Warring Valkyrie, severed heads, plains of wildflowers, corpses. History’s grip of good symbolic paintings have set the tone for many a Metal album sleeve.
August 18th, 2016 by M. Elise Hillestad
Warring Valkyrie, severed heads, plains of wildflowers, corpses. History’s grip of good symbolic paintings have set the tone for many an album sleeve. The realm of metal music (and I use the term flexibly in some of the following) has long been saturated with darkly fantastical and macabre imagery, scroll-heavy gothic lettering, and timeless themes. With a proclivity towards the classical, in everything from the structure of metal songs appropriating baroque composition form, to thematic references to classical mythologies, it’s no wonder so many metal bands have chosen renaissance and romanticist paintings to grace their covers. Here are eleven of the best…
1. Bathory – “Blood Fire Death”
The cover of Swedish “Viking Metal” band Bathory‘s album Blood Fire Death is savage Valkyries from Norse mythology mid-action in a Nordic version of the folkish motif the Wild Hunt, wherein a band of wild apparitions engage in hunt. Legends say, the one who comes across the Hunt while alone in the woods will soon meet death, the underworld, or be dragged into the realm of faeries. The painting titled Asgårdsreien is by 19th century Norwegian painter Peter Nicolai Arbo.
2. Cryptopsy – “None So Vile”
Canadian technical death metal group Cryptopsy chose that most ubiquitous of Renaissance motifs, the good ol’ beheading for their 1996 album None So Vile. This one’s Herodias with the Head of John the Baptist, by sugar-and-spice lady painter Elisabetta Sirani.
3. Gorement – “Within the Shadow of Darkness”
Swedish death metal band Gorement used to go by the name Testicle Perspirant. Wisely they changed their name in 1991, and upped their class-factor with this image of death hags pulling us into the vortex. The painting is titled La Vague and is by symbolist Carlos Schwabe in 1907.
4. Celtic Frost – “Into the Pandemonium”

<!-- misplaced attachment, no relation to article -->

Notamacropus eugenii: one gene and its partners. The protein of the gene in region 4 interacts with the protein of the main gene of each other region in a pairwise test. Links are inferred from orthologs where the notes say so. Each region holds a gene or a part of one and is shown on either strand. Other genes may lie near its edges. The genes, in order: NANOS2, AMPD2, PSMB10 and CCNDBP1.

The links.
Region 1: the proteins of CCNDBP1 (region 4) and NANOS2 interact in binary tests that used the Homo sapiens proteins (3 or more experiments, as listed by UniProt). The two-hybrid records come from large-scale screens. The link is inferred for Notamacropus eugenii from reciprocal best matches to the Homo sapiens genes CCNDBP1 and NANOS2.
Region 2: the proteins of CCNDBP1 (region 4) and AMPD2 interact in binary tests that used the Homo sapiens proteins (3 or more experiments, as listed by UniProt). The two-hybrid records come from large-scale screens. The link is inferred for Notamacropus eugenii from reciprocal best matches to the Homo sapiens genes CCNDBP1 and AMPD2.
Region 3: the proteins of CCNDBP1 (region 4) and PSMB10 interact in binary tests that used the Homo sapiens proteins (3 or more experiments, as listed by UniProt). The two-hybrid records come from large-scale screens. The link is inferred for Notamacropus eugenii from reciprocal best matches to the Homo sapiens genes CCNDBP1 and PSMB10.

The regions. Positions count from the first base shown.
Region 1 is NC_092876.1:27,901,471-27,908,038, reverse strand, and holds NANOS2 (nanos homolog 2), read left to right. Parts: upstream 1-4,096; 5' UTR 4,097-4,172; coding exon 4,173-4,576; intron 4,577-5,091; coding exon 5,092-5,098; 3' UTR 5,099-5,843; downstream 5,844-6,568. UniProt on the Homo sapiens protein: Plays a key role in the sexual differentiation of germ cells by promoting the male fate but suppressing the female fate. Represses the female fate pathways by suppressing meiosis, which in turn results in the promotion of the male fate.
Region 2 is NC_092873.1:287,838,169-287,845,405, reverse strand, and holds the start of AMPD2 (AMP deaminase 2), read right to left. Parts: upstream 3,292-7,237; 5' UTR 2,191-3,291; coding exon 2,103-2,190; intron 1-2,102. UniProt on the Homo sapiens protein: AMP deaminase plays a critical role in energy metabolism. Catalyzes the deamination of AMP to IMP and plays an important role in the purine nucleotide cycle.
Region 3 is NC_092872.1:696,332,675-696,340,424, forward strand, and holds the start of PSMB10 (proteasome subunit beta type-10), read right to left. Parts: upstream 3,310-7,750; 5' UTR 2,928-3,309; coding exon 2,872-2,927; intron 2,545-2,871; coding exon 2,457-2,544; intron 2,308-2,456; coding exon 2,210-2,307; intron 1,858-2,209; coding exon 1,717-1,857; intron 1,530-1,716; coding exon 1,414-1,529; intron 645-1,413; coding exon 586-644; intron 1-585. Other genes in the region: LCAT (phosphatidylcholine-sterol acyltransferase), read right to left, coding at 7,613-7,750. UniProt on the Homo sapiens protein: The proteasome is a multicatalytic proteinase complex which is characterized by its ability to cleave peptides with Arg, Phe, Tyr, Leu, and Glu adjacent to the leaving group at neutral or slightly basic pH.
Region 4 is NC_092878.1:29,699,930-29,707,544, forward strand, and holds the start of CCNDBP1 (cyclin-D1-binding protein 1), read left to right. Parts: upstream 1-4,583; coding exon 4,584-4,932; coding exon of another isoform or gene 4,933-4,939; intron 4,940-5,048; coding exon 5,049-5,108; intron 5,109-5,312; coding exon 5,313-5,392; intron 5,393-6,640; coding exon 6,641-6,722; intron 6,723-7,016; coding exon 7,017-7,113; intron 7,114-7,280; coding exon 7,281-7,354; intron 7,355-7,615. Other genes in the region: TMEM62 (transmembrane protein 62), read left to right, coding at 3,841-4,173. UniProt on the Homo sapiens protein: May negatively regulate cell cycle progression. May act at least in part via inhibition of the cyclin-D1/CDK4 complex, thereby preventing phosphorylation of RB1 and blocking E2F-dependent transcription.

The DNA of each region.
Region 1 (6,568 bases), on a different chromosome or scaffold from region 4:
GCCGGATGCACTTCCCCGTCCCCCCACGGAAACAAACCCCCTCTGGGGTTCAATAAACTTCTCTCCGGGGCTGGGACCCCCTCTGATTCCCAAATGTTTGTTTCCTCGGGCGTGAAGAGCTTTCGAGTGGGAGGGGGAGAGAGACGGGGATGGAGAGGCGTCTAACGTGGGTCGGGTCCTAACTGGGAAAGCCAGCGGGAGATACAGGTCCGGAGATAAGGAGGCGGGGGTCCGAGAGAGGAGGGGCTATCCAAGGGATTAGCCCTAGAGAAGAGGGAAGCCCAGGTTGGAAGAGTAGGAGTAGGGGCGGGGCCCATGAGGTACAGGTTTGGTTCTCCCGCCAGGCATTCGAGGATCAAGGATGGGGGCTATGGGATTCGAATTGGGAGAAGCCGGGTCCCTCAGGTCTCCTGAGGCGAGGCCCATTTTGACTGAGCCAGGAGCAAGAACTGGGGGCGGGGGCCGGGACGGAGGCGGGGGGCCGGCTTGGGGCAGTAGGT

Is there anything more psychotropic and metal than the chaotic fury of Hieronymous Bosch‘s Flemish Primitive visual feasts of carnality? A close-crop from El Bosco’s famous Garden of Earthly Delights takes this weird, over-the-top album by extreme metal outfit from Zürich, Celtic Frost to the next unearthly level.
5. Solefald – “The Linear Scaffold”
The bold and yearning painting Return of the Sun by contemporary Norwegian master Odd Nerdrum is aptly paired with this bizarre and impressive album from Norwegian avant garde metal group Solefald– meaning “fall of the sun” in Danish. The music alternates between walls of screams and thrash, symphonic mastery, and almost psychedelic riffs. The image, with its bending clouds, do-rags, and soviet era-feel is warmly humanist.
6. Drudkh – “Blood in Our Wells”
Drudkh, the poetic Ukrainian black metal band is so intricately consistent with their aesthetic, influenced by the mythologies of their Slavic traditions, their album imagery is always on point. The sleeve for Blood in Our Wells features a painting by Russian realist Vasily Perov called the Last Journey.
When Drudkh released their digipak for Blood in Our Wells, it also included this magnificent painting Cossack Rode to War, 1954 by Ukrainian Mykola Kryvenko.
7. Blood Axis – “the Gospel of Inhumanity”
Der Krieg, or “the War” by Bavarian symbolist painter Franz von Stuck is an allegory of war, mounted on his dark steed death. The Gospel of Inhumanity from dark folk band Blood Axis, whose founder Michael Moynihan authored a book on black metal, Lords of Chaos, is a glorification of willpower and brute force. The album is ornamented with audio clips of poet Ezra Pound and readings from Nietzsche‘s Thus Spake Zarathustra.
8. Candlemass – “Nightfall”
Prolific Swedish doom metal band Candlemass uses American landscapist Thomas Cole‘s picture of the ferrying of a dead soul at eventide to celestial full effect, on their 1987 second studio album Nightfall. The image is almost sweet in contrast to the doom of the record.
9. Bathory – “Hammerheart”
The middle album in Bathory‘s cornerstone Viking Trilogy, this influential recording employs, once again, imagery of Norse tradition. This time it’s from English Victorian painter Frank Dicksee. In his epic and heart-rending Funeral of a Viking, a warrior is sent to sea atop his funeral pyre.
10. Zebulon Pike – “Space is the Corpse of Time”
An androgynous body, fragile in its fleshy humanness hangs suspended in time and space in American painter Luke Hillestad‘s cover for experimental metal project Zebulon Pike‘s Space is the Corpse of Time. Halos of spirit seem to rise up from the corpse as it floats in peaceful limbo.
11. Aquilus – “Griseus”
The well-rounded, luscious craftedness of Griseus becomes even more impressive upon learning that Aquilus is only one man. He comes from the land down under (Australia, not Hades) and he has released only one album to date. Let’s hope the ones to follow feature as good of imagery as this kitschy piece, which his parents had displayed in his childhood home. Painter unknown.